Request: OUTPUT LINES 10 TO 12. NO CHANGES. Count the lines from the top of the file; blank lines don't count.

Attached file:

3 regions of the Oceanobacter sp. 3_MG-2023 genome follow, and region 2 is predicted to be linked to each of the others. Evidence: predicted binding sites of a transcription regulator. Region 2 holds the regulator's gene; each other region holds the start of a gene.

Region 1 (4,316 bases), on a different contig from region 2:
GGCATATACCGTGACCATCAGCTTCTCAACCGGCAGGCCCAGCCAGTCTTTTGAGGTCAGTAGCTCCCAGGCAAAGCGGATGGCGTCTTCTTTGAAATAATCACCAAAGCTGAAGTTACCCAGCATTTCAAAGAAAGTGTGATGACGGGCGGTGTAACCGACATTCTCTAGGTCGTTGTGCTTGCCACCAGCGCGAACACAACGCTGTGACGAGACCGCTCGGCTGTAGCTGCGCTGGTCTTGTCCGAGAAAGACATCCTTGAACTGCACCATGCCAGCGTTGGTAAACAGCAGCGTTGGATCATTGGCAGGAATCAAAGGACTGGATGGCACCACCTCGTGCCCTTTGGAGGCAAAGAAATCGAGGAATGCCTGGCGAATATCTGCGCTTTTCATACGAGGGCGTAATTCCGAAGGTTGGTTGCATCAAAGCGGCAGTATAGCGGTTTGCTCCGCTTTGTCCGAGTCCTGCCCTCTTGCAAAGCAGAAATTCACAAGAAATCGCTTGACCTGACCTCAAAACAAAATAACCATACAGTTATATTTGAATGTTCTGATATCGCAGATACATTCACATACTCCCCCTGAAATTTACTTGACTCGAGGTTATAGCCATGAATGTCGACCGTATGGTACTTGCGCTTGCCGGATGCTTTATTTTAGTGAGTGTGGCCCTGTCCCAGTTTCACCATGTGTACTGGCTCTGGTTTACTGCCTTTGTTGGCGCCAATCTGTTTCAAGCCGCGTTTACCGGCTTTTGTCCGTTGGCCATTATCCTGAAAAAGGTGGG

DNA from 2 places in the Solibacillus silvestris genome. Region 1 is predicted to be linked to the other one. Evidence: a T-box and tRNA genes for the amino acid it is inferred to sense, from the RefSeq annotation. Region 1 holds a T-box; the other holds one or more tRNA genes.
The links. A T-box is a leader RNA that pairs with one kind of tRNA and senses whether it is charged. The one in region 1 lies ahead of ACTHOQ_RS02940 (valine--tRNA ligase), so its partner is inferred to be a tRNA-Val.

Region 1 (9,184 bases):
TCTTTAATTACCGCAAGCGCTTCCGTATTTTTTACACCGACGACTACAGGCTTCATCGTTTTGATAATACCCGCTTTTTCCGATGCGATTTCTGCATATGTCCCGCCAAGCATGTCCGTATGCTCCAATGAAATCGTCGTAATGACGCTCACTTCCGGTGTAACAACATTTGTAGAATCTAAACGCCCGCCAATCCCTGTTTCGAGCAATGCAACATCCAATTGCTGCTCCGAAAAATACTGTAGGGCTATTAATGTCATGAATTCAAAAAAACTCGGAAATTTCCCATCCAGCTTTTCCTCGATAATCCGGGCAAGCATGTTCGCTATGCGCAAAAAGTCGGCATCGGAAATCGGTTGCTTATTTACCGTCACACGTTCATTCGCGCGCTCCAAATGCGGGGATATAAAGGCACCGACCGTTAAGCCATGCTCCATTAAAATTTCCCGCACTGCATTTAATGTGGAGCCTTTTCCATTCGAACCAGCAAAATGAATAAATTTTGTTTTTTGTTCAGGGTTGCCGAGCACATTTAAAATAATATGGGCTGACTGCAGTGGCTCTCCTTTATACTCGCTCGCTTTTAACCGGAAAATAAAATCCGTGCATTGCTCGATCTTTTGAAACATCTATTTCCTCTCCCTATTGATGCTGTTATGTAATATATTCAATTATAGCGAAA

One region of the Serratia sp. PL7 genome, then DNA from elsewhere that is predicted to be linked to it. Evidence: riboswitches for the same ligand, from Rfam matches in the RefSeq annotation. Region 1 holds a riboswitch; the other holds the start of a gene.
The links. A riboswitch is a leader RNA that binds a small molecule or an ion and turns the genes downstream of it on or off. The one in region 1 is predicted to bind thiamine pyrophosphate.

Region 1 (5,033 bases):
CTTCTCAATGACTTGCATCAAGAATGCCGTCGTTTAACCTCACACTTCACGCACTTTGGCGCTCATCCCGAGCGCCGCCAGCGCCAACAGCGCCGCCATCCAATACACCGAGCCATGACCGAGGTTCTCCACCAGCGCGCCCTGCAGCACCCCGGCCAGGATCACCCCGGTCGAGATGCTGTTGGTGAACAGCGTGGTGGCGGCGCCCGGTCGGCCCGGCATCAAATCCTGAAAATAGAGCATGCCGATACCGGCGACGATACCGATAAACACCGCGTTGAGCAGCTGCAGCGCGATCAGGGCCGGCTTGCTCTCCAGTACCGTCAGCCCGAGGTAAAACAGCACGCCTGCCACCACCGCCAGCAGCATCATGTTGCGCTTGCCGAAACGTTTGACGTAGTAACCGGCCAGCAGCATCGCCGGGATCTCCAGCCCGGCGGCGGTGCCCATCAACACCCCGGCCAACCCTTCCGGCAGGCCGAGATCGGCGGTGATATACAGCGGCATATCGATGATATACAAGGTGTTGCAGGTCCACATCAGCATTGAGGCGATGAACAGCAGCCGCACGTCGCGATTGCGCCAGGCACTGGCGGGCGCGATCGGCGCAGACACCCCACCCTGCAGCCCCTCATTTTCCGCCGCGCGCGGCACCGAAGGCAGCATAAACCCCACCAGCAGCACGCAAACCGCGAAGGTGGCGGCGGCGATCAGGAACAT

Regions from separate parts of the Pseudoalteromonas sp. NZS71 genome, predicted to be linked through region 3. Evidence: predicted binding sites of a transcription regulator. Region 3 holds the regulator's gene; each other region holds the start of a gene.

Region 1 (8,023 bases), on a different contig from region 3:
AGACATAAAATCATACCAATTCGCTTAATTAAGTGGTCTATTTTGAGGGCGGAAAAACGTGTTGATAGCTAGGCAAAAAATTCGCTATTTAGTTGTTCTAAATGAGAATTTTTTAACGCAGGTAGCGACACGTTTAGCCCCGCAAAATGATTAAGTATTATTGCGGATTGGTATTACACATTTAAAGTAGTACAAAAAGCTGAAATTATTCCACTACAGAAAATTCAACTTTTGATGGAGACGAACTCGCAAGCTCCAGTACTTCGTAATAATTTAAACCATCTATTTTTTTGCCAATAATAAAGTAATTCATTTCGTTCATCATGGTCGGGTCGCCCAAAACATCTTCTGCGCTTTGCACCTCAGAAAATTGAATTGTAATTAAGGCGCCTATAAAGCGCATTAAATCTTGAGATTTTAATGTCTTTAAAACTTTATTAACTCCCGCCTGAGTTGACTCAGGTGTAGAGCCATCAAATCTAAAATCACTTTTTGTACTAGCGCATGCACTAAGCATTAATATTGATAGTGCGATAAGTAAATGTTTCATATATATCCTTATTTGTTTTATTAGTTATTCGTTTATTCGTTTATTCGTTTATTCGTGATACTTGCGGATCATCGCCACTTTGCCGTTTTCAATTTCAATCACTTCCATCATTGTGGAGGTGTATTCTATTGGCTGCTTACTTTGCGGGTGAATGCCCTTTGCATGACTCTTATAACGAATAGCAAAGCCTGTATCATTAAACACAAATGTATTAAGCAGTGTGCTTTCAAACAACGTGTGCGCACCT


Region 1 (5,033 bases):
CTTCTCAATGACTTGCATCAAGAATGCCGTCGTTTAACCTCACACTTCACGCACTTTGGCGCTCATCCCGAGCGCCGCCAGCGCCAACAGCGCCGCCATCCAATACACCGAGCCATGACCGAGGTTCTCCACCAGCGCGCCCTGCAGCACCCCGGCCAGGATCACCCCGGTCGAGATGCTGTTGGTGAACAGCGTGGTGGCGGCGCCCGGTCGGCCCGGCATCAAATCCTGAAAATAGAGCATGCCGATACCGGCGACGATACCGATAAACACCGCGTTGAGCAGCTGCAGCGCGATCAGGGCCGGCTTGCTCTCCAGTACCGTCAGCCCGAGGTAAAACAGCACGCCTGCCACCACCGCCAGCAGCATCATGTTGCGCTTGCCGAAACGTTTGACGTAGTAACCGGCCAGCAGCATCGCCGGGATCTCCAGCCCGGCGGCGGTGCCCATCAACACCCCGGCCAACCCTTCCGGCAGGCCGAGATCGGCGGTGATATACAGCGGCATATCGATGATATACAAGGTGTTGCAGGTCCACATCAGCATTGAGGCGATGAACAGCAGCCGCACGTCGCGATTGCGCCAGGCACTGGCGGGCGCGATCGGCGCAGACACCCCACCCTGCAGCCCCTCATTTTCCGCCGCGCGCGGCACCGAAGGCAGCATAAACCCCACCAGCAGCACGCAAACCGCGAAGGTGGCGGCGGCGATCAGGAACAT

Regions from separate parts of the Pseudoalteromonas sp. NZS71 genome, predicted to be linked through region 3. Evidence: predicted binding sites of a transcription regulator. Region 3 holds the regulator's gene; each other region holds the start of a gene.